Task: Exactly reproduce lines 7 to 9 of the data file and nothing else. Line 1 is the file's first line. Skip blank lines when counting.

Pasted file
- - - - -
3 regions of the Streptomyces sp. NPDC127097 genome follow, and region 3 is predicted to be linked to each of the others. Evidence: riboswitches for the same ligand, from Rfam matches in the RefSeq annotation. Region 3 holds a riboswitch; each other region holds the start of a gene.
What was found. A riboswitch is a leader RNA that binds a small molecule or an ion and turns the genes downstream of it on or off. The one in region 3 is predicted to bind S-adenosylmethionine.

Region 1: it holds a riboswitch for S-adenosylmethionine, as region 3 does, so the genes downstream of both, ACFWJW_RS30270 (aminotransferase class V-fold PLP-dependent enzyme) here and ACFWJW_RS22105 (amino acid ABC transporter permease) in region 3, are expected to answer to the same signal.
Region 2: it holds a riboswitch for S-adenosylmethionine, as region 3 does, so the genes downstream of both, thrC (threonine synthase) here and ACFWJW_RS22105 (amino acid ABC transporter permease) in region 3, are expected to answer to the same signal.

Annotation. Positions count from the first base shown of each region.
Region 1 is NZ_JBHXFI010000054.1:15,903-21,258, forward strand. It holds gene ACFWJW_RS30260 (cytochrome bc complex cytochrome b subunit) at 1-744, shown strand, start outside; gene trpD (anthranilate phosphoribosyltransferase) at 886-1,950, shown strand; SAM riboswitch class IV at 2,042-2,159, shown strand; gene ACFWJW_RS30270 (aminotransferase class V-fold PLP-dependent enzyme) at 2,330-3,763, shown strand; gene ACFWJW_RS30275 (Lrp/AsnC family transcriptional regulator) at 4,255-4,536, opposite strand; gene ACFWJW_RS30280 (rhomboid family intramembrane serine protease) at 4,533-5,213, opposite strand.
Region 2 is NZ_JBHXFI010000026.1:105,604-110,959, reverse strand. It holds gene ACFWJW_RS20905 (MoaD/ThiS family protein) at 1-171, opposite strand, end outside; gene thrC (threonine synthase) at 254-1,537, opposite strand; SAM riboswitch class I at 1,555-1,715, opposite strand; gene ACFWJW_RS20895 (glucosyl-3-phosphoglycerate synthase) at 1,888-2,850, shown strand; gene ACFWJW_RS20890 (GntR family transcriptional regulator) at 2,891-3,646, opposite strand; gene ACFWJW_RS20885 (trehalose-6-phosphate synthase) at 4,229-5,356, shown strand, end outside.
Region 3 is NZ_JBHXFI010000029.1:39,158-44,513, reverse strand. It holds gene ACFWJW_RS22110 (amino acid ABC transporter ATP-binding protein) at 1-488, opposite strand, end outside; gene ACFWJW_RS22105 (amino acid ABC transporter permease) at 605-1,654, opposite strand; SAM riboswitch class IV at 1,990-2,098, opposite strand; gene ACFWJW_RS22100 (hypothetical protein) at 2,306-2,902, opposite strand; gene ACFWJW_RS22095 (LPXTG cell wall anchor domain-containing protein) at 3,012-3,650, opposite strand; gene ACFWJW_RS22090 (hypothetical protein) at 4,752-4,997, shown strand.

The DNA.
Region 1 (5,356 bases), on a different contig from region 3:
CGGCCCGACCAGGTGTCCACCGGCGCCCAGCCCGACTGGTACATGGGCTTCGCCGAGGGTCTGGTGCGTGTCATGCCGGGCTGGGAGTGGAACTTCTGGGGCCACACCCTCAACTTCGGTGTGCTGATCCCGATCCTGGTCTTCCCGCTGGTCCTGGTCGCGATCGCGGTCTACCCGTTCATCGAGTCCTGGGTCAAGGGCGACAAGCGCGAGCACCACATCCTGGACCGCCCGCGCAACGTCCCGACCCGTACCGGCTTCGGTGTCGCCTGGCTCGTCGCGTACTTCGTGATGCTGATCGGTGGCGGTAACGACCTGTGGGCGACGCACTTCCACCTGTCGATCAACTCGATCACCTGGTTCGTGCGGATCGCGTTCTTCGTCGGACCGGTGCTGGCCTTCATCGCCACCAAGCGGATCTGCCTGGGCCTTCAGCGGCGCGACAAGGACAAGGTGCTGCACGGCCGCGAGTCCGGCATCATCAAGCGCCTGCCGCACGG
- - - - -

Region 2 is NZ_JBHXFI010000026.1:105,604-110,959, reverse strand. It holds gene ACFWJW_RS20905 (MoaD/ThiS family protein) at 1-171, opposite strand, end outside; gene thrC (threonine synthase) at 254-1,537, opposite strand; SAM riboswitch class I at 1,555-1,715, opposite strand; gene ACFWJW_RS20895 (glucosyl-3-phosphoglycerate synthase) at 1,888-2,850, shown strand; gene ACFWJW_RS20890 (GntR family transcriptional regulator) at 2,891-3,646, opposite strand; gene ACFWJW_RS20885 (trehalose-6-phosphate synthase) at 4,229-5,356, shown strand, end outside.
Region 3 is NZ_JBHXFI010000029.1:39,158-44,513, reverse strand. It holds gene ACFWJW_RS22110 (amino acid ABC transporter ATP-binding protein) at 1-488, opposite strand, end outside; gene ACFWJW_RS22105 (amino acid ABC transporter permease) at 605-1,654, opposite strand; SAM riboswitch class IV at 1,990-2,098, opposite strand; gene ACFWJW_RS22100 (hypothetical protein) at 2,306-2,902, opposite strand; gene ACFWJW_RS22095 (LPXTG cell wall anchor domain-containing protein) at 3,012-3,650, opposite strand; gene ACFWJW_RS22090 (hypothetical protein) at 4,752-4,997, shown strand.

The DNA.